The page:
The compositions and the piano chair are both held down definitively by Fulco Ottervanger. Lieven Van Pee is the bassist; Simon Segers is on drums. They have a remarkable cohesiveness together and a sound perhaps like no other. The stance is one of a brightly defining set of sound colors via conventional and extended techniques on all three instruments. Fulco plays inside and outside the piano in remarkable ways, and the same is true to a somewhat lesser extent by Lieven and Simon. There is occasionally some very subtle alteration of the piano sound, etc., by effects, or so I hear something in the sound that would so indicate. It is very sparingly utilized and works quite well.
The compositions have a special kind of innovative quality to them. There are ruminative adventures in harmonic and melodic creativity, there are striking sonic envelopes created in various ways, and each artist takes on a prominent role in making the pieces come to life via unusual patterns and improvisational extensions.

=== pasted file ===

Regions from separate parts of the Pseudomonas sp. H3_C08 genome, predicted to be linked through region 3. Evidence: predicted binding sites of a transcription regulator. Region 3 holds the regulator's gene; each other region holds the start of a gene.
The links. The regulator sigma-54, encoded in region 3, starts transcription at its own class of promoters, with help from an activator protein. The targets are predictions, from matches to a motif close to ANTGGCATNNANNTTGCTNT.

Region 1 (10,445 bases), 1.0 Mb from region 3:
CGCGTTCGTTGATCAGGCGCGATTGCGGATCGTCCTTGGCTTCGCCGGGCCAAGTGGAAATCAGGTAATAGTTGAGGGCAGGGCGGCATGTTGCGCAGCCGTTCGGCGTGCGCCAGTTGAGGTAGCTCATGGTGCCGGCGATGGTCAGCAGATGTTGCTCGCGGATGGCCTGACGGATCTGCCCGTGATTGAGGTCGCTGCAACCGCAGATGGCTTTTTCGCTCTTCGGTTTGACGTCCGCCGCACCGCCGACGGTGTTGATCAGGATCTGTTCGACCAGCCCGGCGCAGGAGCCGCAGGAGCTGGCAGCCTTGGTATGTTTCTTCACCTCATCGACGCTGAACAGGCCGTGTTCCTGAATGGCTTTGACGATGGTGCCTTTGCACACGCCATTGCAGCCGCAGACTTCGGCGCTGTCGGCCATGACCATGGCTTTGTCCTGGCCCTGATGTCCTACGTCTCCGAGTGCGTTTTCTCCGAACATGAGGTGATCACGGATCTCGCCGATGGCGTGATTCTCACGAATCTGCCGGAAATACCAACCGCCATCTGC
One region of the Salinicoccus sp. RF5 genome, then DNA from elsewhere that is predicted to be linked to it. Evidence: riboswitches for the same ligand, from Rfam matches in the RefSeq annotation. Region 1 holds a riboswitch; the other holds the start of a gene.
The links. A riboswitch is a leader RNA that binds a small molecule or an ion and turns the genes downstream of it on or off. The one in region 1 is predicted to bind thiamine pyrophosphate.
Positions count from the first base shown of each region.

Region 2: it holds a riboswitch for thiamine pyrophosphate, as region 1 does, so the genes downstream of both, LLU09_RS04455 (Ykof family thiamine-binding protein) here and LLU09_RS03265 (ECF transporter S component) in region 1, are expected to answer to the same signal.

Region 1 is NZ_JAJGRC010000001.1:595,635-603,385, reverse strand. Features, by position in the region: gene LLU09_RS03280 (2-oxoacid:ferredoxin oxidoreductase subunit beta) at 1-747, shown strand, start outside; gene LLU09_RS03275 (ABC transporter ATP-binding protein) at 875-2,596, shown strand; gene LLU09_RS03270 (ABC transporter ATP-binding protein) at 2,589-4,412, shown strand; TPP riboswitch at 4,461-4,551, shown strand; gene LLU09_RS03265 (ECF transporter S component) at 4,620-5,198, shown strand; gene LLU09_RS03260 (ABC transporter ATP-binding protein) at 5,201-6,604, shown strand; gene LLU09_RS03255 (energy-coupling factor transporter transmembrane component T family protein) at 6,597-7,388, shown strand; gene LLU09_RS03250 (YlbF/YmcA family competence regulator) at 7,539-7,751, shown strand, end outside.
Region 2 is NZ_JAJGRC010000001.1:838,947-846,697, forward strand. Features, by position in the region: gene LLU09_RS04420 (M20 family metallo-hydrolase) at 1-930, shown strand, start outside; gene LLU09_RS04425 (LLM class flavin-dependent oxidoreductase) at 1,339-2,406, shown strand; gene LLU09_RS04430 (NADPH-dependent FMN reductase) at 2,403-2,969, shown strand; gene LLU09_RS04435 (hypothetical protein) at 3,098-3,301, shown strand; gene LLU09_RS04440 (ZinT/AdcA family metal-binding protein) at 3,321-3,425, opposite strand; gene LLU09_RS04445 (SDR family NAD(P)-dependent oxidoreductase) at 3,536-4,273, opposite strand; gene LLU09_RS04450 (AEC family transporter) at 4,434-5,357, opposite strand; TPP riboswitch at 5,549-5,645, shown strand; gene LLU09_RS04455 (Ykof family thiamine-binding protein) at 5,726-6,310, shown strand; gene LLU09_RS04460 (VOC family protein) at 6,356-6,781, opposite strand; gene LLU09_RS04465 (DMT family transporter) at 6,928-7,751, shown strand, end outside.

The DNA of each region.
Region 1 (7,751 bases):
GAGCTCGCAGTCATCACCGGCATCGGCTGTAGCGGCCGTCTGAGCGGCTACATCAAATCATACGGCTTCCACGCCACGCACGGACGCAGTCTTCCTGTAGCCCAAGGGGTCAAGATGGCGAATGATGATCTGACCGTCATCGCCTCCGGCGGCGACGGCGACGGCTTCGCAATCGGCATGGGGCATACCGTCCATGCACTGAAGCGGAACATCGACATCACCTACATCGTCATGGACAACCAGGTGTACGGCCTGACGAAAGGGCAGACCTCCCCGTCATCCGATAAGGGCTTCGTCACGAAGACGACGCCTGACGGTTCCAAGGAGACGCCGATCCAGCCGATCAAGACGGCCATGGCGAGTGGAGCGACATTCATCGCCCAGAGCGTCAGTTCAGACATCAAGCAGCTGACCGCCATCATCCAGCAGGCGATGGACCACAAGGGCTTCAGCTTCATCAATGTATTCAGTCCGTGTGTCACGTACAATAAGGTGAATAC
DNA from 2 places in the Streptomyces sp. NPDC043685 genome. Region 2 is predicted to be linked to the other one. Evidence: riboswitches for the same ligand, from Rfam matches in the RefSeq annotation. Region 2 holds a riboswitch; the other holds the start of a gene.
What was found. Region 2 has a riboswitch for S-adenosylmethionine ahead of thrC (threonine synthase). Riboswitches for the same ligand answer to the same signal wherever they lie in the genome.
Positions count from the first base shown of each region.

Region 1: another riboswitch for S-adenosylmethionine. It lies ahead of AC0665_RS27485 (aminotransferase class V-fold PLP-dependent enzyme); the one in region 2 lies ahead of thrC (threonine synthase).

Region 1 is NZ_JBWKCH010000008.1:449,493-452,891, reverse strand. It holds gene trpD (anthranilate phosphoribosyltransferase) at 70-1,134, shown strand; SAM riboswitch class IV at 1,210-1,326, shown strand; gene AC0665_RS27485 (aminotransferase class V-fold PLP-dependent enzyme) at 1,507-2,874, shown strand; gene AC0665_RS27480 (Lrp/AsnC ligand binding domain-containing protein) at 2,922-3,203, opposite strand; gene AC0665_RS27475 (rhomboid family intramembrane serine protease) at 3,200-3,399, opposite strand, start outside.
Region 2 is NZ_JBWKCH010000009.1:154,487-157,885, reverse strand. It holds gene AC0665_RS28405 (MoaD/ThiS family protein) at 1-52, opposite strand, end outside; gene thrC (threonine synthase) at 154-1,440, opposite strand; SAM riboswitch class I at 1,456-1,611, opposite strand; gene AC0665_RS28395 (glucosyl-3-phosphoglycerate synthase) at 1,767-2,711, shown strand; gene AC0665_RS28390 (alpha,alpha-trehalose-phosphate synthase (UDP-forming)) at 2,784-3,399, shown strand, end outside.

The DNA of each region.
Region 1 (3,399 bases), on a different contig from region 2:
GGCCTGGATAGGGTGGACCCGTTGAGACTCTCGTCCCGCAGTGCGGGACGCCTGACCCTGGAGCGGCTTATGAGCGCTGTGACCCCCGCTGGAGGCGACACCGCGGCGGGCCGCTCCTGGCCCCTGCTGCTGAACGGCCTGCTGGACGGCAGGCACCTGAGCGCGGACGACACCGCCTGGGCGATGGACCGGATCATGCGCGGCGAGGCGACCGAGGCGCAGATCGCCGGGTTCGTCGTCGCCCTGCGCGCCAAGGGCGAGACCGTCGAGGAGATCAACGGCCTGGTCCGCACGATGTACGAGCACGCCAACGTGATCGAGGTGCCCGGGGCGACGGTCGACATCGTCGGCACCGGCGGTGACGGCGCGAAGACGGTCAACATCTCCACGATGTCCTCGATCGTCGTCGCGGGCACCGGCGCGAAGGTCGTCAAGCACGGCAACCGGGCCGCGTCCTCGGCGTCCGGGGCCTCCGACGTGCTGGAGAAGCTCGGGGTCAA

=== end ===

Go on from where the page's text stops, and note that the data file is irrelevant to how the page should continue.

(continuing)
It is thoroughly a music of today, born out of piano trio traditions going forward from, say, Bill Evans' time through Bley, Kuhn, early Jarrett and much more besides. The end result is striking and well conceived, with both a new music and a modern/free jazz piano trio component that meld seamlessly into an expressive uniqueness.
The trio comes at you with an accomplished amalgam that begins with Ottervanger's well defined piano/compositional way and extends to some consistently ear-worthy bass and drum styles that fit exceptionally well with the piano soundings. The music is advanced and lyrical, at times brashly bold and stylistically fearless. The sequence of pieces are all together a fascinating adventure in what can be done with a special vision and sound color approach that is carried through and brought to full fruition.
It's a most unusual and innovative set from some startling players. I would strongly suggest you hear this!